Some agree that eyes are the “windows to the soul”, as the ancient proverb has it.  Maybe, but they’re also portals through which one can glimpse signs of health problems – not only eye disorders like cataracts and cardiovascular disease.  Sometime the signs of these diseases are visible in, on, or around the eyes long before symptoms appear.

In that they’re the only place in the body where you can see a bare nerve, a bare artery, and a bare vein without doing any cutting, the eyes are truly unique.  And the disease processes we see occurring in the eye are probably occurring in the rest of the body.

The list of systemic diseases that can have ocular manifestation is a long one; in addition to diabetes and cardiovascular disease, it includes aneurysms, HIV, cancer, and rare hereditary diseases.  The list is one reason eye experts recommend periodic eye exams.

Most experts say everyone should have a comprehensive eye exam by age 40.  They say people who have a family history of eye problems should be seen earlier, and anyone who is having eye trouble should see a doctor right away.  But you shouldn’t wait until you experience symptoms to see a doctor, because many eye problems are silent, meaning they cause no symptoms.

Some ocular (eye) manifestation of systemic disease can be seen only by a trained specialist during the course of an eye exam.  Others are plain for all to see.  Here are ten (10) of the most common eye signs and what they might be saying about your health.

THINGS ANYONE CAN SEE

•    Bloody eye: The eye’s transparent outer layer, called the conjunctiva, is nourished by numerous tiny blood vessels.  If these burst, blood may pool on the white of the eye (sclera).  A sub-conjunctival hemorrhage, as it is known among doctors, can be caused by a blow to the eye but in most cases has no obvious cause.  In rare cases, a sub-conjunctival hemorrhage can be a sign of severe high blood pressure or a platelet disorder, which can interfere with clotting.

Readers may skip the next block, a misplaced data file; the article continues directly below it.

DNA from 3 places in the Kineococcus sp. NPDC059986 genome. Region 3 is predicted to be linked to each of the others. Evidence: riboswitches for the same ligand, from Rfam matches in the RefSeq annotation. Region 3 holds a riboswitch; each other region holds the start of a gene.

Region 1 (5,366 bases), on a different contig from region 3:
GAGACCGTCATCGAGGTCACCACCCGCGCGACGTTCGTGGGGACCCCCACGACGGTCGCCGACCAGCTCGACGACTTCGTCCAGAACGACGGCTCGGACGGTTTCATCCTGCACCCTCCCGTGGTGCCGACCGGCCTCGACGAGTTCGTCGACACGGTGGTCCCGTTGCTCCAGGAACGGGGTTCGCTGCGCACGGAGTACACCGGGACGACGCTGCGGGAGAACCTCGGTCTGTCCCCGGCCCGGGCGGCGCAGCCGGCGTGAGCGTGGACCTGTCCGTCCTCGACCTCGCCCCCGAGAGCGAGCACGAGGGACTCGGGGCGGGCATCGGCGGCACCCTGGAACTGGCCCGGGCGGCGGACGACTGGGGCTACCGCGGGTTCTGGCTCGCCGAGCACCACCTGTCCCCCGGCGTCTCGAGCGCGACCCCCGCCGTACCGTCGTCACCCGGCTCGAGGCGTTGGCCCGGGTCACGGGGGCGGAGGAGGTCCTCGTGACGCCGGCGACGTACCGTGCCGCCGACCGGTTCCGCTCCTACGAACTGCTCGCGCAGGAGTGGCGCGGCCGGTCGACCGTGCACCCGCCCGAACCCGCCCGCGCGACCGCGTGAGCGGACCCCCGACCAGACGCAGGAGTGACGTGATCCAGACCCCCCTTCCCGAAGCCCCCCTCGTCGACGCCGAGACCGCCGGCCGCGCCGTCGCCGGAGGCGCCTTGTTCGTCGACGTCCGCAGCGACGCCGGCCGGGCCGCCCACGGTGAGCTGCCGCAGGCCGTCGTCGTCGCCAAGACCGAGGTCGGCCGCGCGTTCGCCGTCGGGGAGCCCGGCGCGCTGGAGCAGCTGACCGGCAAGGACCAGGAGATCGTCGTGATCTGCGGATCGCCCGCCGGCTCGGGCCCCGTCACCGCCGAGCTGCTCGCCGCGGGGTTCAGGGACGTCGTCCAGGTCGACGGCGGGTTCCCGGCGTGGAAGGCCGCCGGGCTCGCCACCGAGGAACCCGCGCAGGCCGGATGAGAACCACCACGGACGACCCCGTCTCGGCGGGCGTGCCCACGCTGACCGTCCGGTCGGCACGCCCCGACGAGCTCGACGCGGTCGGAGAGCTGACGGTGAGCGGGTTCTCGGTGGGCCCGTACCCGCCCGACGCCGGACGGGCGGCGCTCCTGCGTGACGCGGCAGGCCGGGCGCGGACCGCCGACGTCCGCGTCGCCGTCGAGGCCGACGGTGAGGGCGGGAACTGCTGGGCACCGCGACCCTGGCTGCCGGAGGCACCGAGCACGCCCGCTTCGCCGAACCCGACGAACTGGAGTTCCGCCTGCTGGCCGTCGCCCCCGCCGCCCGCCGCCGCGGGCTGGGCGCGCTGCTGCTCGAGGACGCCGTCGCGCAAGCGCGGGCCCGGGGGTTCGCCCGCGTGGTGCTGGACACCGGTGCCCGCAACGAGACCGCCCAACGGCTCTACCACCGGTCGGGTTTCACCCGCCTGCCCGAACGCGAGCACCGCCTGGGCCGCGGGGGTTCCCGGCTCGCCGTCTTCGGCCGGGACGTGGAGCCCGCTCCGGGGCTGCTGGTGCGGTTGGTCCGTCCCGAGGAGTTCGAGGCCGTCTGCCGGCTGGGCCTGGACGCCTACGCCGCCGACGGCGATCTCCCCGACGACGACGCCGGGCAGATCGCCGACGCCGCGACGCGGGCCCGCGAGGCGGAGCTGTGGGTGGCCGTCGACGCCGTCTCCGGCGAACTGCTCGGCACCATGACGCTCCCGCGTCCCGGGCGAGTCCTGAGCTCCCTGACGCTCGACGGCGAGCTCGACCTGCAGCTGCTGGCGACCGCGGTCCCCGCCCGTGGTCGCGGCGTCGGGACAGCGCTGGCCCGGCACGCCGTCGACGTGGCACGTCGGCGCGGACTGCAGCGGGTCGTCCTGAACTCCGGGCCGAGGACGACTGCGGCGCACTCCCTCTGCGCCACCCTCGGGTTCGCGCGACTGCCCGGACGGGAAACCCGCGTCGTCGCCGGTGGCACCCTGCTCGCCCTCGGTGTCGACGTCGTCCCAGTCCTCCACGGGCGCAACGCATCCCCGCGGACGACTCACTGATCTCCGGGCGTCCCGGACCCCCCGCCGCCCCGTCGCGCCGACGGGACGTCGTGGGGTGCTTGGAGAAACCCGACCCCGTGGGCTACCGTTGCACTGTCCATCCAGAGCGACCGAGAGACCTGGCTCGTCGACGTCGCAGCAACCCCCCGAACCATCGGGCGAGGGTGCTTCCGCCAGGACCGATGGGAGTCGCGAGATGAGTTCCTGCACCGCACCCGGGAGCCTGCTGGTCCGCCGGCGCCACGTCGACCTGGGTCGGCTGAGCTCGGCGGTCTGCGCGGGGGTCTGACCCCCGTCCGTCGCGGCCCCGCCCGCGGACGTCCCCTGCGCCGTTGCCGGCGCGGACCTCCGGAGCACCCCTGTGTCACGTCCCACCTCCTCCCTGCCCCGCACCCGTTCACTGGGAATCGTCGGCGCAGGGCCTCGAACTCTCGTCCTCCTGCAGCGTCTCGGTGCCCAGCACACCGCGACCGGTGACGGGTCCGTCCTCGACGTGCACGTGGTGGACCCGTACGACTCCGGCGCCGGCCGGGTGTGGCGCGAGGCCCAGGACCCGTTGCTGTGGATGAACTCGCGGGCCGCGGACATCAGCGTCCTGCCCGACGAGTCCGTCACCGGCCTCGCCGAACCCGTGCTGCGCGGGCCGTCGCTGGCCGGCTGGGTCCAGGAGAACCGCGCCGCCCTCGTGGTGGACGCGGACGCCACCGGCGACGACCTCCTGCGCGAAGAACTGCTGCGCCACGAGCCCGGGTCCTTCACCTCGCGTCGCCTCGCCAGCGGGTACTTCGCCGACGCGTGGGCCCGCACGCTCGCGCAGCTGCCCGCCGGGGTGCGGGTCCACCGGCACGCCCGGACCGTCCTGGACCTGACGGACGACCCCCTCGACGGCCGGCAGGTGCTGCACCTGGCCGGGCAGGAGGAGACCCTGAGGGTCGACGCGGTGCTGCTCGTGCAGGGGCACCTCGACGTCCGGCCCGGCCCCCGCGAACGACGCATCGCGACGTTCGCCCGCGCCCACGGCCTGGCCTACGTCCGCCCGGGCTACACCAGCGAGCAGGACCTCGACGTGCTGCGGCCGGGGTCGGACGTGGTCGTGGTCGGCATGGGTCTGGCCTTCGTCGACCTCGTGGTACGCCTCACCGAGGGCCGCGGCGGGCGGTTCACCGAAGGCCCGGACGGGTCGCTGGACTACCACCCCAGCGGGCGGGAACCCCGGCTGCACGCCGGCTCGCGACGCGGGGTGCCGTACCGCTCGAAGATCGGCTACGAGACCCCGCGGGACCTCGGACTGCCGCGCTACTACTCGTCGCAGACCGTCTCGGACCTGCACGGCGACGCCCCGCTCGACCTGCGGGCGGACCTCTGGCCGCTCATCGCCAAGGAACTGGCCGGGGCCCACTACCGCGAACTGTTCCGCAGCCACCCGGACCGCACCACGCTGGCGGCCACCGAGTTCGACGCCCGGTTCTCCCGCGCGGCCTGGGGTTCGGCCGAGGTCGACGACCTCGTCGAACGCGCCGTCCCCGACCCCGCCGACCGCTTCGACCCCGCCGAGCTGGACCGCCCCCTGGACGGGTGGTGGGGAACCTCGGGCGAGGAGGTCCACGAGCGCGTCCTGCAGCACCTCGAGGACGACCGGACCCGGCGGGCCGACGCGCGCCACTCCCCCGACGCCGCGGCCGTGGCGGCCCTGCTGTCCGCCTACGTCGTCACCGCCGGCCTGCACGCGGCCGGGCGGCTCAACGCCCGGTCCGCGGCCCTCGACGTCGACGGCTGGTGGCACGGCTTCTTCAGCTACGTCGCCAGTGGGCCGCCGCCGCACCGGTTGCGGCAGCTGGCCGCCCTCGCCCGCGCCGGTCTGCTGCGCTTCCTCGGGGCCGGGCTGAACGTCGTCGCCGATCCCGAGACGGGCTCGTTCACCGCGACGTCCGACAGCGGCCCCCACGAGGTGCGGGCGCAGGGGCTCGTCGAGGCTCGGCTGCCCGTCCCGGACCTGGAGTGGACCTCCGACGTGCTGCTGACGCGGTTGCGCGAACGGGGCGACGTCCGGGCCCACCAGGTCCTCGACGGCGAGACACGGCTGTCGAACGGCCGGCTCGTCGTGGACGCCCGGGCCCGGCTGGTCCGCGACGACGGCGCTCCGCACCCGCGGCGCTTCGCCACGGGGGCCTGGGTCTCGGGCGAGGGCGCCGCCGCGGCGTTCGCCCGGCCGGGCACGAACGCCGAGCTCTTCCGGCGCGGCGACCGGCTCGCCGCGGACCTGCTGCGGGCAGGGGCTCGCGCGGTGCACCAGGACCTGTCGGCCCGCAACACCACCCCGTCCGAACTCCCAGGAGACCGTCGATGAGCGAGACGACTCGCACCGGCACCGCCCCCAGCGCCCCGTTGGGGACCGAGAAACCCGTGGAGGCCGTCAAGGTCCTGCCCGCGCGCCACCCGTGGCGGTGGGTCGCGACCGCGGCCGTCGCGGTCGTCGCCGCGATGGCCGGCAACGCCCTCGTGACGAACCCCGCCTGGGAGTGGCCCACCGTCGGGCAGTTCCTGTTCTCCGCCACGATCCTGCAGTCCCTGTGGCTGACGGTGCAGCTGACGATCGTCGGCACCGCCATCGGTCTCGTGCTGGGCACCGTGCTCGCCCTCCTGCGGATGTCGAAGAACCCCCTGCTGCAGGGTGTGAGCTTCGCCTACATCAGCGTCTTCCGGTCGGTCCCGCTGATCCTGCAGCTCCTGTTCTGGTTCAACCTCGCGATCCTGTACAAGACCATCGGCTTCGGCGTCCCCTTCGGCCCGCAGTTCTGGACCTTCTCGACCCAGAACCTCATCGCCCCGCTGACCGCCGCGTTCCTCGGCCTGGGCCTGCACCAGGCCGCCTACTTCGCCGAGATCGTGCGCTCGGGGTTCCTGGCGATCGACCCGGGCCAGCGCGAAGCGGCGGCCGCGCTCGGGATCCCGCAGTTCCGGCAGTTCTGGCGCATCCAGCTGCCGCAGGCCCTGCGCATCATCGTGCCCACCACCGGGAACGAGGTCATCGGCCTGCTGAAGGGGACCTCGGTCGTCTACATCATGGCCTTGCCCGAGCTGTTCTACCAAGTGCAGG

•    Bulging eyes: Prominent eyes may simply be a family trait, but they may be evidence of thyroid disease.  Abnormal levels of thyroid hormone cause tissues surrounding the eye to swell, making it appear that the eye is bulging.

•    Droopy eyelid: This is known as ptosis among doctors, and can simply be a sign of aging.  But in rare cases it is evidence of a brain tumor or a neuromuscular disease known as myasthenia gravis, which is an autoimmune disease that weakens muscles throughout the body.

•    Pupil abnormalities: The pupils of healthy people are usually (but not always) symmetrical.  They’re usually of the same size, and they usually show the same reaction upon exposure to light.  If one pupil is bigger than the other, or if one pupil shrinks less, or more slowly, on light exposure, there could be an underlying medical problem.  Possibilities include stroke, brain or optic nerve tumor, brain aneurysm, syphilis, and multiple sclerosis. Finally, many medications, including illicit drugs, can cause the pupils to appear unusually small or large.